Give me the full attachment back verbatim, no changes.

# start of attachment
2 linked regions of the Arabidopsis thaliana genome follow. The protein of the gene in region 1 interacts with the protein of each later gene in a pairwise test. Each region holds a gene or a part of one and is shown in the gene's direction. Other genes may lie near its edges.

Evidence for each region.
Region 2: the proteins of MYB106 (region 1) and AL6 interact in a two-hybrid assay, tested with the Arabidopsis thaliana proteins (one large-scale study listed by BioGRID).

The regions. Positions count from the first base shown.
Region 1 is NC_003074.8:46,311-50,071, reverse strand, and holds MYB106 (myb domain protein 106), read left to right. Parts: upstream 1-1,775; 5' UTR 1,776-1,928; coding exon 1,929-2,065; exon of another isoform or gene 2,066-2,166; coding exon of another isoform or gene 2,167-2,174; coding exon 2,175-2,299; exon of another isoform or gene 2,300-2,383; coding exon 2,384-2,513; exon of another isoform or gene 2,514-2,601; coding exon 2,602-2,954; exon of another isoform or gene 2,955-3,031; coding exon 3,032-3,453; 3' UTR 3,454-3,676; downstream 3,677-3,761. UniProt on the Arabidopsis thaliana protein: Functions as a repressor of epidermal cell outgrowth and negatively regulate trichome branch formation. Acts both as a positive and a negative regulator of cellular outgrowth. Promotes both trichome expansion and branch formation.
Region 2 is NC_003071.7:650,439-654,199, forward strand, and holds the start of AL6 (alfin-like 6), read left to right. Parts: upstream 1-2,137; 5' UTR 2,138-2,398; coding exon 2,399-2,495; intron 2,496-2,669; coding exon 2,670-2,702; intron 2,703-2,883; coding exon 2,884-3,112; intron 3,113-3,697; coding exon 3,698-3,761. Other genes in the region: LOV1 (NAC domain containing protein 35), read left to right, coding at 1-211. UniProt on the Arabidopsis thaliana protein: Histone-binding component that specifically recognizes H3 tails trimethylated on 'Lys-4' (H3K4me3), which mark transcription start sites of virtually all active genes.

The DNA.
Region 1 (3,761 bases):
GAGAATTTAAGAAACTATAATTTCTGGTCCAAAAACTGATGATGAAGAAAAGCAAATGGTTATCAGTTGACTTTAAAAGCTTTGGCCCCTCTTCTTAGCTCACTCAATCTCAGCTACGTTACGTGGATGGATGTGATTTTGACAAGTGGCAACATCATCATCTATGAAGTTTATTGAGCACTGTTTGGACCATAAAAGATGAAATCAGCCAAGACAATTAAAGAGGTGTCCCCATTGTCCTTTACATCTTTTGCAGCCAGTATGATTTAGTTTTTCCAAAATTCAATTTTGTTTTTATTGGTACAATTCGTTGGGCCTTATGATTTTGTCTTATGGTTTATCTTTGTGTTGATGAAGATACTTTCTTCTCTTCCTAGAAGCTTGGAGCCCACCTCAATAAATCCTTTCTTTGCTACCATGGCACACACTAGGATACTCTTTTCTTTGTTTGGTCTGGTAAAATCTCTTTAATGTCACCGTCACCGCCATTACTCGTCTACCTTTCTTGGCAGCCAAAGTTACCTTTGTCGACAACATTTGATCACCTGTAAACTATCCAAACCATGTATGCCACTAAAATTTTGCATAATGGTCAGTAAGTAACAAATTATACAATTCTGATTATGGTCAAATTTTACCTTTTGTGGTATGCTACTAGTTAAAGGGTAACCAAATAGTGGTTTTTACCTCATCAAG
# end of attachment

2 linked regions of the Arabidopsis thaliana genome follow. The protein of the gene in region 1 interacts with the protein of each later gene in a pairwise test. Each region holds a gene or a part of one and is shown in the gene's direction. Other genes may lie near its edges.

Evidence for each region.
Region 2: the proteins of MYB106 (region 1) and AL6 interact in a two-hybrid assay, tested with the Arabidopsis thaliana proteins (one large-scale study listed by BioGRID).

The regions. Positions count from the first base shown.
Region 1 is NC_003074.8:46,311-50,071, reverse strand, and holds MYB106 (myb domain protein 106), read left to right. Parts: upstream 1-1,775; 5' UTR 1,776-1,928; coding exon 1,929-2,065; exon of another isoform or gene 2,066-2,166; coding exon of another isoform or gene 2,167-2,174; coding exon 2,175-2,299; exon of another isoform or gene 2,300-2,383; coding exon 2,384-2,513; exon of another isoform or gene 2,514-2,601; coding exon 2,602-2,954; exon of another isoform or gene 2,955-3,031; coding exon 3,032-3,453; 3' UTR 3,454-3,676; downstream 3,677-3,761. UniProt on the Arabidopsis thaliana protein: Functions as a repressor of epidermal cell outgrowth and negatively regulate trichome branch formation. Acts both as a positive and a negative regulator of cellular outgrowth. Promotes both trichome expansion and branch formation.
Region 2 is NC_003071.7:650,439-654,199, forward strand, and holds the start of AL6 (alfin-like 6), read left to right. Parts: upstream 1-2,137; 5' UTR 2,138-2,398; coding exon 2,399-2,495; intron 2,496-2,669; coding exon 2,670-2,702; intron 2,703-2,883; coding exon 2,884-3,112; intron 3,113-3,697; coding exon 3,698-3,761. Other genes in the region: LOV1 (NAC domain containing protein 35), read left to right, coding at 1-211. UniProt on the Arabidopsis thaliana protein: Histone-binding component that specifically recognizes H3 tails trimethylated on 'Lys-4' (H3K4me3), which mark transcription start sites of virtually all active genes.

The DNA.
Region 1 (3,761 bases):
GAGAATTTAAGAAACTATAATTTCTGGTCCAAAAACTGATGATGAAGAAAAGCAAATGGTTATCAGTTGACTTTAAAAGCTTTGGCCCCTCTTCTTAGCTCACTCAATCTCAGCTACGTTACGTGGATGGATGTGATTTTGACAAGTGGCAACATCATCATCTATGAAGTTTATTGAGCACTGTTTGGACCATAAAAGATGAAATCAGCCAAGACAATTAAAGAGGTGTCCCCATTGTCCTTTACATCTTTTGCAGCCAGTATGATTTAGTTTTTCCAAAATTCAATTTTGTTTTTATTGGTACAATTCGTTGGGCCTTATGATTTTGTCTTATGGTTTATCTTTGTGTTGATGAAGATACTTTCTTCTCTTCCTAGAAGCTTGGAGCCCACCTCAATAAATCCTTTCTTTGCTACCATGGCACACACTAGGATACTCTTTTCTTTGTTTGGTCTGGTAAAATCTCTTTAATGTCACCGTCACCGCCATTACTCGTCTACCTTTCTTGGCAGCCAAAGTTACCTTTGTCGACAACATTTGATCACCTGTAAACTATCCAAACCATGTATGCCACTAAAATTTTGCATAATGGTCAGTAAGTAACAAATTATACAATTCTGATTATGGTCAAATTTTACCTTTTGTGGTATGCTACTAGTTAAAGGGTAACCAAATAGTGGTTTTTACCTCATCAAG